So yesterday I ran downstairs to the unfinished side of my basement to throw in a load of laundry, and there on the cinderblock wall in front of me was the biggest house centipede I’d ever seen. After my initial “ACK!” reaction, I looked for the biggest thing I could find with plans to smash it, but it got away, moving in that creepy way centipedes do, all swervy and fast with legs and antennae going every which way. Down behind the rack of off-season clothes it went, and I made a mental note to shake out my jackets the next time I plan to wear one.
The incident was one that made for fun Facebook fodder. A quick status update about my centipede – nicknamed Randall after the nasty centipede-like character in the movie Monsters Inc. — garnered 30 comments by the time evening rolled around. What started as silly I-hate-centipede humor turned serious as one friend with Buddhist leanings suggested that those of us in the anti-centipede camp consider why this bug is marked for execution when something, say, as beautiful as a Monarch butterfly would incite quite a different reaction. Should something – even as something as seemingly insignificant as a centipede – die an automatic death simply for being created ugly?
“We make light of killing bugs, but what we’re saying is that some of God’s creatures deserve to be killed, for no other reason than we find them ugly,” my friend wrote.
We went back and forth a bit, with me acknowledging that, yes, I want to kill giant centipedes because they are creepy and their movements aren’t nearly as endearing as a Monarch butterfly’s might be. But the friend who won’t kill the centipede will eat a hamburger, so that raises other questions, at least in my mind. If meat isn’t “necessary” to a healthy diet, is killing a cow to get dinner ingredients justified any more than killing a bug because it might crawl into our clothes or figuratively under our skin?
All of this got me to thinking less about the centipede and more about another issue that’s been rearing its head in my life recently. Although I’m a vegetarian who abstains from all pork, beef, chicken, and the like, with only occasional servings of seafood, I didn’t choose that path for animal rights reasons. Originally I chose it because my mother died of colon cancer and I wanted to do everything I could to avoid her fate, although I did have issues with factory farming and other cruel – and downright disgusting — practices within the meat industry. Later, when Olivia, at age 7, decided she didn’t want animals to die for her dinner, I rejoined the vegetarian ranks in solidarity with her. Since that time, I feel myself moving more toward an animal rights stance, although I’m not there yet.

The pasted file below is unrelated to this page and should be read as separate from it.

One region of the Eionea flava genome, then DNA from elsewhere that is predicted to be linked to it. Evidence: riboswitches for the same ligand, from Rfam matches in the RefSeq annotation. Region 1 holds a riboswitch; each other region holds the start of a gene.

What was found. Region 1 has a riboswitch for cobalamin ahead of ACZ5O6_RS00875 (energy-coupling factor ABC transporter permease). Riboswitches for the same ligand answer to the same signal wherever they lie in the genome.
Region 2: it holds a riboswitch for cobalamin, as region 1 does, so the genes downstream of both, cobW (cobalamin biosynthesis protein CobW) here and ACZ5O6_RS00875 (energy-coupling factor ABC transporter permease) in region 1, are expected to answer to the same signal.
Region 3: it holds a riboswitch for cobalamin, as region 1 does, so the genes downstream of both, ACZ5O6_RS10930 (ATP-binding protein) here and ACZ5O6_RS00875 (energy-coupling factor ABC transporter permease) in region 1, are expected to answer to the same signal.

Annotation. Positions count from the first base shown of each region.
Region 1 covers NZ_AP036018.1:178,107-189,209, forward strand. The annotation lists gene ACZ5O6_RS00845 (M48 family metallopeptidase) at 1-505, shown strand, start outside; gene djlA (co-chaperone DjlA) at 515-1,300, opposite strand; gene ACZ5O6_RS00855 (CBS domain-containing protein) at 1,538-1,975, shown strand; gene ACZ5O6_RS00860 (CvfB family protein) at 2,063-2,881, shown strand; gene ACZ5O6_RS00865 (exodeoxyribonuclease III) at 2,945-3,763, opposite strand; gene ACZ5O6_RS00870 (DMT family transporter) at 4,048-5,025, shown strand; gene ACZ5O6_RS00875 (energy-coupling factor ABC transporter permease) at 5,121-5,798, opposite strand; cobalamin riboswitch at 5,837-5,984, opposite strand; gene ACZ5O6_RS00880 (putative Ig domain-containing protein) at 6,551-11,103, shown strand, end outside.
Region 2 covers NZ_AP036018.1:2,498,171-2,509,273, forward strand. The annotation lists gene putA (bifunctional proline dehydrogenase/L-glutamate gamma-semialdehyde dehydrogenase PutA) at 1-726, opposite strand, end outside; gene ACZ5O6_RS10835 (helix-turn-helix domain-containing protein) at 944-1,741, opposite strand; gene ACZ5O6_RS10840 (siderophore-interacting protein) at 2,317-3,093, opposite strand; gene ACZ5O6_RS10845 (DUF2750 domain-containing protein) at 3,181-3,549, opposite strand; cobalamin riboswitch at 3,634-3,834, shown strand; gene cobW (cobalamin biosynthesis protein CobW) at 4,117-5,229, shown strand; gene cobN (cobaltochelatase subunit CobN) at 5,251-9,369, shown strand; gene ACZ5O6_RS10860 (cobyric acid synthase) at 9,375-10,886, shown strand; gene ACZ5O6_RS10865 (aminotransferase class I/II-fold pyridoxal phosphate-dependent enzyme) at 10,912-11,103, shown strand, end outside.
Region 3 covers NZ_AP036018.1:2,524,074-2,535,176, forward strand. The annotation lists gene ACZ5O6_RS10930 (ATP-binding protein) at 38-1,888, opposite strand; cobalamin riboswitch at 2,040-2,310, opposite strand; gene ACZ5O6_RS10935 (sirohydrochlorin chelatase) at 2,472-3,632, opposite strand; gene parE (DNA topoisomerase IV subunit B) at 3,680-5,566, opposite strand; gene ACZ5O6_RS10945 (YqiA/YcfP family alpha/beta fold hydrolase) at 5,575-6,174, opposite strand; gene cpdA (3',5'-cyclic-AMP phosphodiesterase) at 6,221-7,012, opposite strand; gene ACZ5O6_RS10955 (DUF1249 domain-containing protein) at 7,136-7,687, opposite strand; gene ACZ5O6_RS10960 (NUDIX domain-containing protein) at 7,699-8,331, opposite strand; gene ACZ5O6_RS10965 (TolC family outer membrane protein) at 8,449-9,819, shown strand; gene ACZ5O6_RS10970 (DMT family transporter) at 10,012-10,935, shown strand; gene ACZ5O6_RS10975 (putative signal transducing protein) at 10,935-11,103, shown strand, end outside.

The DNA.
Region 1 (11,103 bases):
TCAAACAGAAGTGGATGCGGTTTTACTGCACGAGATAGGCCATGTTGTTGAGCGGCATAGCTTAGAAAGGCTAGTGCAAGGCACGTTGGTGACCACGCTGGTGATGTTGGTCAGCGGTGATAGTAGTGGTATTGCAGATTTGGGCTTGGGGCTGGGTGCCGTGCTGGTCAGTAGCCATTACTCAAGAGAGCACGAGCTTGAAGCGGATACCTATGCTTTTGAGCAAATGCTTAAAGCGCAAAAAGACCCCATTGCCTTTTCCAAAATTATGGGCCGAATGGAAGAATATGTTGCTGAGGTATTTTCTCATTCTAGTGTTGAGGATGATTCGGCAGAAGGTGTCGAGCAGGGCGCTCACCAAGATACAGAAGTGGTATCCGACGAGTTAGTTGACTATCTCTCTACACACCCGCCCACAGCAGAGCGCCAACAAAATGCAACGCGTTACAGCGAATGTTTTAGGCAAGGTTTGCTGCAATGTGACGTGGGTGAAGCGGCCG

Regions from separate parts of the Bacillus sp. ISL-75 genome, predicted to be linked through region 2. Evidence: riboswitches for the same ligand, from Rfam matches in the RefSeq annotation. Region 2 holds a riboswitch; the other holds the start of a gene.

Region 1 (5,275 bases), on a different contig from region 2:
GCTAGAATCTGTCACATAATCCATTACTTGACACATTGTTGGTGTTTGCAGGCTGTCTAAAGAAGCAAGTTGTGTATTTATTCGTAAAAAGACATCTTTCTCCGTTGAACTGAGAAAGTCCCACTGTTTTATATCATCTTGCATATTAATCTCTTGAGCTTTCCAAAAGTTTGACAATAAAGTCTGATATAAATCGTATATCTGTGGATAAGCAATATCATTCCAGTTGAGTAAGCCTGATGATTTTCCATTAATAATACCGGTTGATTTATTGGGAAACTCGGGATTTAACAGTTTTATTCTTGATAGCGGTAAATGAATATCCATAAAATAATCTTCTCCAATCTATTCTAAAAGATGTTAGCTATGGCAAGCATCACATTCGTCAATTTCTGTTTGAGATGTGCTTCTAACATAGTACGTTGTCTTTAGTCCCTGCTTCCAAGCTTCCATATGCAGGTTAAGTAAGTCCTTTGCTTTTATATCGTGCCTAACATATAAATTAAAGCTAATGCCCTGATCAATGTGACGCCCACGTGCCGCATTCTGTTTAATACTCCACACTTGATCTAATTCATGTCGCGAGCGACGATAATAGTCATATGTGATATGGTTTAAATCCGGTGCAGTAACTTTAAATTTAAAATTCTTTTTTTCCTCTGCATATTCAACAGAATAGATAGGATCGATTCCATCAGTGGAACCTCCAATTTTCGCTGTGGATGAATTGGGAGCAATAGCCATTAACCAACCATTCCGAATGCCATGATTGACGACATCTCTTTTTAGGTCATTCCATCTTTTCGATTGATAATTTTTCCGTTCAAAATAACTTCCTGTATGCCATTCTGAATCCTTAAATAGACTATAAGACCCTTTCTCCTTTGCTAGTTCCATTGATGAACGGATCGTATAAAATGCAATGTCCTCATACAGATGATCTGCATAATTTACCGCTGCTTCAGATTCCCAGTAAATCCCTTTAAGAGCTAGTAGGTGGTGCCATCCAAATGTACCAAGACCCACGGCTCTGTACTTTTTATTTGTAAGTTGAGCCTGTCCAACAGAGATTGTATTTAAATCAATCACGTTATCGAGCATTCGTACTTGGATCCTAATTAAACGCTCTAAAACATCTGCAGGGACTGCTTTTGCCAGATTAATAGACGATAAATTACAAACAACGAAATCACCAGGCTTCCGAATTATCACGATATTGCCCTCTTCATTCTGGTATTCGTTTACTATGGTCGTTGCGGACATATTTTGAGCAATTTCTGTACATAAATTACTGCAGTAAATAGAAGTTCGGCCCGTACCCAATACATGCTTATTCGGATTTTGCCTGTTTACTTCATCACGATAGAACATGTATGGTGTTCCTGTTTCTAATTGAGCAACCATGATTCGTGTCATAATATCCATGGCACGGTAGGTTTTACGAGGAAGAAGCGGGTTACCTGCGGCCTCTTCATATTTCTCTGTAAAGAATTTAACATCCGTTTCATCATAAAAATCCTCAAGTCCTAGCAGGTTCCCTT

But our vegetarian lifestyle, and Olivia’s increasing interest in animal rights, has led to some long and rather frank conversations lately about things that have surprised and confused my socially aware 12-year-old. I explained to Olivia that she is likely to be an anomaly in most vegetarian and animal rights circles as she grows up. Why? Because she is a pro-life vegetarian like her mama. She looked at me as if I’d lost my mind when I told her that many (most?) vegetarians do not share our view. How, she asked, how could it possibly be that someone who doesn’t want to eat a chicken would think it’s okay to allow a baby to be killed while growing inside its mother? She knows already that many people in the animal rights movement would fight tooth and nail to prevent an unborn piglet or panda or calf or eagle from being killed in its mother’s womb, and she honestly couldn’t fathom how anyone who feels the way she does about animals would feel differently about people. The two seem to go together like hand in cruelty-free glove.
It certainly is a contradiction of grand proportions, one that seems to get glossed over in all the conversations about life and creation and preservation and nature. I see it in the magazines I get, the emails I receive, the newsletters from various vegetarian groups that find their way into my mailbox. We will put bumper stickers on our cars to save trees and salamanders and whales, but a bumper sticker that suggests saving babies brands you as a “hater” in this day and age. And that’s not just intolerance meant to intimidate, that’s willful ignorance of a truth once proclaimed by Dr. Seuss’s Horton: “A person’s a person, no matter how small.” Even a person no bigger than a house centipede.